Last year, my oldest son started school. I was excited and a little apprehensive about what the year held for him. Unfortunately, this excitement wore off pretty quickly.
On day 2, my son received a card in his lunch box – “We love your healthy lunch” and a newsletter stating the school rules around what can be eaten at each lunch break.
My bubble of food joy and peace burst right there and then as damage-control kicked in.
I ended up writing a letter to the school about my experiences as a parent and an APD. I offered actionable suggestions about how the school could support my child and the school children around food, eating and nutrition.
Here is the letter I wrote:
I am an Accredited Practising Dietitian. I am also the mother of a child attending your school.
On the second day of school my son received a card stating “We love your healthy lunch”. I also noted in a newsletter that “Only healthy food is allowed to be eaten at 1st lunch break. Treats and left-over food can be eaten at 2nd lunch break.”
Whilst I understand that “schools have an important role in promoting healthy eating and physical activity to students and providing an environment that supports a healthy lifestyle”, as noted in the Smart Choices – Healthy Food and Drink Supply Strategy for Queensland Schools, I have concerns about the approach the school is taking around educating parents and students about food and nutrition.
Judging food as ‘healthy’ and ‘treats’ is assigning morality to food, which is a typical dieting behaviour leading people to feel a sense of fear, guilt and shame, particularly around their weight, body shape or body size.  These feelings can result in individuals valuing themselves in response to what they have in their lunch box and what they have eaten.
Personally, my son was proud to receive the “We love your healthy lunch” card in his lunch box and naturally viewed his peers as less superior for not receiving a card. He now views foods as ‘healthy’ and ‘unhealthy’ and is fixated on receiving another card. As a concerned dietitian and mother, I am now working to repair the damage this school nutrition guideline has caused my son and our family. I am particularly concerned that if the next round of cards are given out and my son does not receive a card he will become distressed.
All children are worthy, regardless of the choices their parents make around food and nutrition. I feel the card system judges food and eating in attempts to educate parents through their child.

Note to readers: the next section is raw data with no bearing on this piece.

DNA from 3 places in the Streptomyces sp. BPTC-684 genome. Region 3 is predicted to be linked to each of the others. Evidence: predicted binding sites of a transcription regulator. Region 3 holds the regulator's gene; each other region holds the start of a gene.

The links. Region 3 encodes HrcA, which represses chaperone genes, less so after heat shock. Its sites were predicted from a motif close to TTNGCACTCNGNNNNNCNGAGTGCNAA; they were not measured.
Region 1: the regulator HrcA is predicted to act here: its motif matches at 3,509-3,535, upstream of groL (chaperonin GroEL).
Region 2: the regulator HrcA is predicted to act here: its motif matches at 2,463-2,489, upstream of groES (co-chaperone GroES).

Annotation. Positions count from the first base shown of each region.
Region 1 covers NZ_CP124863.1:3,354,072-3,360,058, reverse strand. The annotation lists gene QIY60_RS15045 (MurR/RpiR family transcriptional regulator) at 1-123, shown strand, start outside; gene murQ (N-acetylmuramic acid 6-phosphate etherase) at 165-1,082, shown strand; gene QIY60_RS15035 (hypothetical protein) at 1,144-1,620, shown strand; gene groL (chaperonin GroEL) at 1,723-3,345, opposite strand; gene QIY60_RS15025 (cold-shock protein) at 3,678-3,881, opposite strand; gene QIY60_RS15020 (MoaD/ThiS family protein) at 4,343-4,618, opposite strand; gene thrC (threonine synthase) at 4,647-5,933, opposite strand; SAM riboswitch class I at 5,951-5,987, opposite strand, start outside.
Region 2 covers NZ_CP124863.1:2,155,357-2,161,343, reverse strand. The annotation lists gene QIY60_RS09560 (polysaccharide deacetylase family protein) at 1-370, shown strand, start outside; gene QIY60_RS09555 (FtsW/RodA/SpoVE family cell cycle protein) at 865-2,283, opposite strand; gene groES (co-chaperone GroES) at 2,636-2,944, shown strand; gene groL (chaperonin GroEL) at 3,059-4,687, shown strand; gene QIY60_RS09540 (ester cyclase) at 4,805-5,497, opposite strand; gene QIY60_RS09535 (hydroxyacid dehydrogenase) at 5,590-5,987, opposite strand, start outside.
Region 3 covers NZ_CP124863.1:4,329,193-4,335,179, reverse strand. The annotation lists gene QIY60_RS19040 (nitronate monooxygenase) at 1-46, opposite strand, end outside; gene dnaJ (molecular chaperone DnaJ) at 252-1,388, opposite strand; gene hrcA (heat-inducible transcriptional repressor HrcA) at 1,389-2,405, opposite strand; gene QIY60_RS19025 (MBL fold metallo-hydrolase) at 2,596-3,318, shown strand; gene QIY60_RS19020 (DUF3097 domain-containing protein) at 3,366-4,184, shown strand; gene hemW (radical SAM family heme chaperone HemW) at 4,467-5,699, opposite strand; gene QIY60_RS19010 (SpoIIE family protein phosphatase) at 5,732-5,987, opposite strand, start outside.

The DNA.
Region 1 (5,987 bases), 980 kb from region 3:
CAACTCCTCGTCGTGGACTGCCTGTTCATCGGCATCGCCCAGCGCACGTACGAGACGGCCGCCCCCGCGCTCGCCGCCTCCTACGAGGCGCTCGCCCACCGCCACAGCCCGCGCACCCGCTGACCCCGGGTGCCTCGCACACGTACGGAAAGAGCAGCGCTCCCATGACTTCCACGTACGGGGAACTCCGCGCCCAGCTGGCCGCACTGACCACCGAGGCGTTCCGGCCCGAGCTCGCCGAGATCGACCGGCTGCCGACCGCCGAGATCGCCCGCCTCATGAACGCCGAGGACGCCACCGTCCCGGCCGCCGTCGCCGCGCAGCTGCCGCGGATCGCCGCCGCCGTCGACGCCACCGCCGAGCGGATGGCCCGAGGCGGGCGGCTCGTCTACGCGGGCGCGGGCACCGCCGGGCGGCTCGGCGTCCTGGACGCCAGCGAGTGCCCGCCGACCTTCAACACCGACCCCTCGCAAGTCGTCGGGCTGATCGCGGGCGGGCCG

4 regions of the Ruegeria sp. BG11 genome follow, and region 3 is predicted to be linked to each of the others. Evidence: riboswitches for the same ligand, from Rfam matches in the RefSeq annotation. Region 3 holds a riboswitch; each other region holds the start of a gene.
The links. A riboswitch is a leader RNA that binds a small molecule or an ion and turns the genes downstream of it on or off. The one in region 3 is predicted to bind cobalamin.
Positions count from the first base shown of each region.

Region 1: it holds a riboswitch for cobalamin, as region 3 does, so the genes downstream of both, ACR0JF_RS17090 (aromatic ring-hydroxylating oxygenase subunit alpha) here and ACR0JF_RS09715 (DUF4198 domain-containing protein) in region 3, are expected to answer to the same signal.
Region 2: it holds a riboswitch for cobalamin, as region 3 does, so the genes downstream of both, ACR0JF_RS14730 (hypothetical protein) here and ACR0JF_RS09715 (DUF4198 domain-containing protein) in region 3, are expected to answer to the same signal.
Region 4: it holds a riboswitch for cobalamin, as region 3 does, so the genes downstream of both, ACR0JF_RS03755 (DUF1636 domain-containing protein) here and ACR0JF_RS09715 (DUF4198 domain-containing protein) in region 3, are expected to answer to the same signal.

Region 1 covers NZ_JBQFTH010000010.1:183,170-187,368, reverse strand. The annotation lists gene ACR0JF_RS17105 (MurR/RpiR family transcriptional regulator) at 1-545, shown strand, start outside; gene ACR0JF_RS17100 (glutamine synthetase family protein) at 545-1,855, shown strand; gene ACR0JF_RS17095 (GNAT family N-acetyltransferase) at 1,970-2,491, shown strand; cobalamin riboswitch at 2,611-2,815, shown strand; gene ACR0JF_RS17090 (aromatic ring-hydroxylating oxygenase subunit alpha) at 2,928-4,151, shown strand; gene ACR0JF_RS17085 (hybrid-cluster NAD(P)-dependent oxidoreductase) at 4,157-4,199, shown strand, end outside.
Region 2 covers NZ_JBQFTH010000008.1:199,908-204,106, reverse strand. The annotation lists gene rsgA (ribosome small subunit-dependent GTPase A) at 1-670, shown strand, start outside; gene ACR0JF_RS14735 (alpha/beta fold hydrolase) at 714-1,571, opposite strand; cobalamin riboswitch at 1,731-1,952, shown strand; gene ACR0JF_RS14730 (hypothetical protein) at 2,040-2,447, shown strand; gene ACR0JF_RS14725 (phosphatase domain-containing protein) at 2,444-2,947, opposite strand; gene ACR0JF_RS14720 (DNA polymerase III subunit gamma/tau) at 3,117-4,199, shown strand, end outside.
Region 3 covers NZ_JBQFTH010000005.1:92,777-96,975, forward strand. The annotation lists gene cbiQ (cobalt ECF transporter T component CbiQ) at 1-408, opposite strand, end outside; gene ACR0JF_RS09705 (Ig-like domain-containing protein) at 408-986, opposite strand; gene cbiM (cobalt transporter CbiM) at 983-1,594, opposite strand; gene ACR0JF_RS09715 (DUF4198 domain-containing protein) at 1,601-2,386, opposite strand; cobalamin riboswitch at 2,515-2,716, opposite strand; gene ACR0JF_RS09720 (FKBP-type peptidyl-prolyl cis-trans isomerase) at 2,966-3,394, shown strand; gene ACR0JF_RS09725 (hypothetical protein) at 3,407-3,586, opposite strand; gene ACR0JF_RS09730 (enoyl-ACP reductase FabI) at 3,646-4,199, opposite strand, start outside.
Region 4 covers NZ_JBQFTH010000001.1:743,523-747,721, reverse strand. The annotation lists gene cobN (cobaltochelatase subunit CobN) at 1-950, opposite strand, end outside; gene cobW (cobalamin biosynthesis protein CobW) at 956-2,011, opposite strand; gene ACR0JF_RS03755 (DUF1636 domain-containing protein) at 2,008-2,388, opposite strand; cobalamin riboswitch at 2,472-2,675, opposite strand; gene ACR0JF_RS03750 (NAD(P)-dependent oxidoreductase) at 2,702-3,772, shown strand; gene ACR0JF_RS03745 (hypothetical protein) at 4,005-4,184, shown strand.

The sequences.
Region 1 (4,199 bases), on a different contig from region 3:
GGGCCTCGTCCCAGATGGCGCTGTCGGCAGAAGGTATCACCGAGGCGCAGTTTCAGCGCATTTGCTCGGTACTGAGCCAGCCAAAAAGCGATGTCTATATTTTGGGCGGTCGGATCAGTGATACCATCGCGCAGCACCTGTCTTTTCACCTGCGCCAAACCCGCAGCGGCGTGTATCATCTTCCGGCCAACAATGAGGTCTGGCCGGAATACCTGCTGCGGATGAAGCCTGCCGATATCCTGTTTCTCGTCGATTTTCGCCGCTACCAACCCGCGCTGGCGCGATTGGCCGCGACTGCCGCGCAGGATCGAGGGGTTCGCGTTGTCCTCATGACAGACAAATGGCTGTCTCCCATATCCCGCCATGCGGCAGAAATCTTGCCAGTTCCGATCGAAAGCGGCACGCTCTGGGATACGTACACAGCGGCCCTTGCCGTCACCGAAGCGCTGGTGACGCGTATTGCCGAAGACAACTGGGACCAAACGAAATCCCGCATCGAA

Food is neither ‘good’ or ‘bad’. Food is food with varying nutrient contents and can all nourish the body, mind and spirit. A variety of food is the key to health and happiness, as food is not purely eaten based on its nutrient content when biologically hungry. Food also serves a role socially and culturally.
I do not believe this is the way to empower parents or children to improve their nutrition.
I believe we should be supporting children to make food choices based on their appetite or internal biological signals, as we are born with an innate ability to nourish ourselves. Food guidelines like this send the message that children should not trust their bodies and should eat according to the food rules set out by the school, diets and society.
Feeding a child is complex and some parent struggle with providing a variety of food. Food shaming or shaming behaviour does not change behaviour. Feeding is affected by many determinants. For example, medical, financial, cultural, social, time and energy issues.
I do not believe that the school’s behaviour around policing lunch boxes and children’s dietary intake with a reward or punishment system targeting the parents through the child, aligns with your school’s motto.
Judging food and eating behaviours fuels dieting behaviour which is so ingrained in society today. Dieting and the dieting behaviour society is participating in does not promote health. Likewise, food shaming and dieting negatively affects health, especially mental health. The concern around dieting is that it is associated with body image dissatisfaction and distortion, the development of eating disorders and other health concerns including depression, anxiety, nutritional and metabolic problems, and an increase in weight [3, 4, 5].
As an Accredited Practising Dietitian with 10 years experience, I have seen the devastating outcomes of dieting and how it affects people of all ages, their family and their ability to be productive members of the community. My mission as an Accredited Practising Dietitian and mother is to inspire individuals and the community, including my children, to improve their relationship with food and their body and stop the struggle with food and body so they can live a happy and healthy life.
I would like to make you aware of the gold standard for feeding children as per the work of Ellyn Satter so the school as a whole can change its approach around supporting children and parents around feeding and eating. For more evidenced-based information please visit this website.
I recommend the School implement the following strategies. These strategies will have a positive impact on the nutrition and food and body relationships of children:
1. Cease the card system.